Target: U.S. Transportation Secretary, Ray LaHood
Goal: Demand overhaul of safety standards for railway cars transporting oil
As oil companies have exceeded the capacity of existing pipelines to transport oil to refineries, they’ve turned to railway cars – a risky alternative prone to catastrophic spills and accidents. Railway carriers have become the primary transportation method for oil throughout the U.S. and Canada, but deregulation of the industry and outdated safety standards must be revamped to prevent future disasters.
In light of the recent explosion of a train carrying oil Quebec, the need to improve safety standards of railway cars has become increasingly urgent. The railway cars involved in the accident “represent more than two-thirds of the rail fleet carrying crude oil,” reported Business Week. After derailing, the cars exploded, spilling five million liters of crude oil into the town of Lac-Mégantic. Following the 2009 deadly oil tanker explosion in Illinois, the National Transportation Safety Board launched an investigation of the hazards of oil-by-rail transport. This revealed critical design flaws such as easily punctured thin steel shells and fragile valves that break during major accidents.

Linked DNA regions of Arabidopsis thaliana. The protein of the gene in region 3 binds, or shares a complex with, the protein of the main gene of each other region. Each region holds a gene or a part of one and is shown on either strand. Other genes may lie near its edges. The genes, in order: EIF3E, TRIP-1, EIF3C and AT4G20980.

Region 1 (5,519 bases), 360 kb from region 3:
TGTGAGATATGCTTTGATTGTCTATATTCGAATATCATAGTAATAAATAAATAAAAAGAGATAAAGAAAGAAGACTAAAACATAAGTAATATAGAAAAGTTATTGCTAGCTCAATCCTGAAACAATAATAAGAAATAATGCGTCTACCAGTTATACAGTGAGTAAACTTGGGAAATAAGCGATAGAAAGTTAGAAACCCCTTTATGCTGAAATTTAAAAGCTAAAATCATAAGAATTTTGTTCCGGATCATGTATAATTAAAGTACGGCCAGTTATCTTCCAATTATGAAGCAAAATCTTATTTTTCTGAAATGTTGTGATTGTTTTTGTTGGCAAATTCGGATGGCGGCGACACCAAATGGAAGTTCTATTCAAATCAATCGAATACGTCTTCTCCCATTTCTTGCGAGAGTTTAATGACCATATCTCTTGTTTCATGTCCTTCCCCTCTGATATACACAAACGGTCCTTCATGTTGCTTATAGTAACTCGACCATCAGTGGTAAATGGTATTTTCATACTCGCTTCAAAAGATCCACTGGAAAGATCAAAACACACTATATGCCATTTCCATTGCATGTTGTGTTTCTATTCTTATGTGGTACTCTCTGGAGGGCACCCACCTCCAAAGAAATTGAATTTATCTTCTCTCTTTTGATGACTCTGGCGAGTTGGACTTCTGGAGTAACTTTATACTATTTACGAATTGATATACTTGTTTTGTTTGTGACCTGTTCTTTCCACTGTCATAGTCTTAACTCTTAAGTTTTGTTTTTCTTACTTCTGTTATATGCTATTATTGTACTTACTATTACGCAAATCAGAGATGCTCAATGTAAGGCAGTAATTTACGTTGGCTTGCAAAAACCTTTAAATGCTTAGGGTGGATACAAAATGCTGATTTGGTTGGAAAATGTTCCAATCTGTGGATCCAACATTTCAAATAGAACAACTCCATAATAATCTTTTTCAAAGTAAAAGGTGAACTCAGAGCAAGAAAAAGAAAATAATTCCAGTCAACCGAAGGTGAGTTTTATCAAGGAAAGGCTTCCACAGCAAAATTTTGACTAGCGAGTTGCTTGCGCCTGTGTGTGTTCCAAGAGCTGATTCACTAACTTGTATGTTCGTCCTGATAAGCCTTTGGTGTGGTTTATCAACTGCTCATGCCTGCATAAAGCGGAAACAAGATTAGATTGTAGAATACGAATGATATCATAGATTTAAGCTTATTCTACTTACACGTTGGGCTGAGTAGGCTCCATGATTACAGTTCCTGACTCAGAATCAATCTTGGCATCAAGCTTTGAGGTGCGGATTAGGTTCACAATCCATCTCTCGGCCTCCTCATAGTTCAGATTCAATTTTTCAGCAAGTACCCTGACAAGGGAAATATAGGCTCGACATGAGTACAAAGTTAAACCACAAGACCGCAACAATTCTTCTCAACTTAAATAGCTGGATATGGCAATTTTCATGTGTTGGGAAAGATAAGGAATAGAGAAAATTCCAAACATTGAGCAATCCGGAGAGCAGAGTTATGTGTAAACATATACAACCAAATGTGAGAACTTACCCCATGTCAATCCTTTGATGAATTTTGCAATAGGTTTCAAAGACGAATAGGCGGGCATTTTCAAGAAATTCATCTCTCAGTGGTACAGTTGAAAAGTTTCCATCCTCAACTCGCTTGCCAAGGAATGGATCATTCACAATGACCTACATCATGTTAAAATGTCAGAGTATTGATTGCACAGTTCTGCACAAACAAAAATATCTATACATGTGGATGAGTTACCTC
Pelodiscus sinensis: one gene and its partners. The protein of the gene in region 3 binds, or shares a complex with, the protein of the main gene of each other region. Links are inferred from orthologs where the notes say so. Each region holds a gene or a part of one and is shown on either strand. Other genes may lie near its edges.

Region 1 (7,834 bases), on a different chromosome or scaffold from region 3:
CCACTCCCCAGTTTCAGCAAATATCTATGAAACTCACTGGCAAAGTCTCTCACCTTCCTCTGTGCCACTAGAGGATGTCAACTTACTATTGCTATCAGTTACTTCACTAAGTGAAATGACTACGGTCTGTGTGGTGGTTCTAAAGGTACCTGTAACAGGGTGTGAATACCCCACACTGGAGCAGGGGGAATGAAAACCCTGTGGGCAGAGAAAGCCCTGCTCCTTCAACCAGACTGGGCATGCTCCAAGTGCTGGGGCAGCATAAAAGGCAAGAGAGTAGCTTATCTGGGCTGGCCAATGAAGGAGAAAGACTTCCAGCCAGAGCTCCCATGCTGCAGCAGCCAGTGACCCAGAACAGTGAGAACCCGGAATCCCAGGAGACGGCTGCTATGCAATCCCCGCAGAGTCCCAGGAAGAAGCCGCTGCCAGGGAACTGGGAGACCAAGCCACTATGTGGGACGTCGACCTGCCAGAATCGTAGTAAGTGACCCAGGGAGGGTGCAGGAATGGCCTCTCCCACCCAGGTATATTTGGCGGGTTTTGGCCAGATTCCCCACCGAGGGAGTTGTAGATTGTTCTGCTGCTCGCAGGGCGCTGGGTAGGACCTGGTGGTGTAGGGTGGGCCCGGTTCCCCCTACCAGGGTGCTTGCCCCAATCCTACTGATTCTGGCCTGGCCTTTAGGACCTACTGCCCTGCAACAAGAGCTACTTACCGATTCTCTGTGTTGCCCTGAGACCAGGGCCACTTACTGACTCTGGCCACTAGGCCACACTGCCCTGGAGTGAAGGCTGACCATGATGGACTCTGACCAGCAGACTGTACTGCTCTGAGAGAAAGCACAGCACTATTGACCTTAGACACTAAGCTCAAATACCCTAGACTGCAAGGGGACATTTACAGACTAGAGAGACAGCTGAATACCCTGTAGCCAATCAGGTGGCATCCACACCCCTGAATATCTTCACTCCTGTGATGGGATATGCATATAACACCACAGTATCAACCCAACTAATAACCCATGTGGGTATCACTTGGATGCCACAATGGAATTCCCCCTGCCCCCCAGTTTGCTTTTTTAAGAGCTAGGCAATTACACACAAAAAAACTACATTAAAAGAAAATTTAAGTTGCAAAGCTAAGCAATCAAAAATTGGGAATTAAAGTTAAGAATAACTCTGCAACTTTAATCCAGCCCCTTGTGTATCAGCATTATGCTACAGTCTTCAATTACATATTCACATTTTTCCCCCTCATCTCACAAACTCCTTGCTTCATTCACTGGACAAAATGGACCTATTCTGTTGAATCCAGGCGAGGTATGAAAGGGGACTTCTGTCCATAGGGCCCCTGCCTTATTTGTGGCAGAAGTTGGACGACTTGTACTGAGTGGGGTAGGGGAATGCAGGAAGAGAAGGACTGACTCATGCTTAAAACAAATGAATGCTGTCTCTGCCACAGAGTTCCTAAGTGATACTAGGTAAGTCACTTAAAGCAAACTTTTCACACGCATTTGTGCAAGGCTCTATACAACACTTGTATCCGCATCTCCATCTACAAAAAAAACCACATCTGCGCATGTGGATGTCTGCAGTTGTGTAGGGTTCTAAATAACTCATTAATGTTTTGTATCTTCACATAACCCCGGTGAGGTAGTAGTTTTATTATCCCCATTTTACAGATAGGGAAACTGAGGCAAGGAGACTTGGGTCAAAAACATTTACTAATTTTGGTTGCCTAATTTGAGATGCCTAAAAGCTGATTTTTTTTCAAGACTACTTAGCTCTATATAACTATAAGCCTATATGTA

However, these findings aren’t new. The same design flaws in railway cars today were published in safety studies as far back as 1991. Sen. Charles Schumer, D-N.Y., has called for a retrofit of existing freight rail carriers and stricter federal design and safety standards to prevent potential explosions or spills. The Obama administration has been working to establish a new set of rules to reduce the hazards of the dangerous railway cars but delays have pushed back final rulings until 2014. According to Grist, it’s unclear whether the new regulations would apply to the fleet of 40,000 older cars currently in use or solely to newer models.
The Pipeline and Hazardous Materials Safety Administration has reported opposition to the retrofit proposal by the railway and oil industries due to technical challenges and expense, as well as the need for “additional coordination among officials and interested groups.” The feasibility and success of new safety regulations will depend upon cooperation by multiple stakeholders, which is why the U.S. Department of Transportation must be more assertive in demanding an overhaul of safety regulations for railway transport of oil.
Dear Mr. LaHood,
As U.S. Transportation Secretary, revamping safety regulations for oil-by-rail transport should be a priority, not a decision to be delayed by corporate interests. The defects in railway cars linked to catastrophic oil spills and accidents have been known for decades. This negligence by the government and transportation sector has resulted in disastrous spills and continues to endanger public safety, infrastructure, and the environment.
Senator Schumer, a leader in the fight for improved safety standards, describes the current regulations as, “flawed, out-of-date and a factor in hazardous material spills during derailments.” We demand a retrofit of existing railway cars to correct design flaws and an overhaul of safety regulations for future cars to ensure that disasters like the explosive crash in Quebec don’t occur again.
[Your Name Here]
Photo Credit: Sûreté du Québec via Wikimedia Commons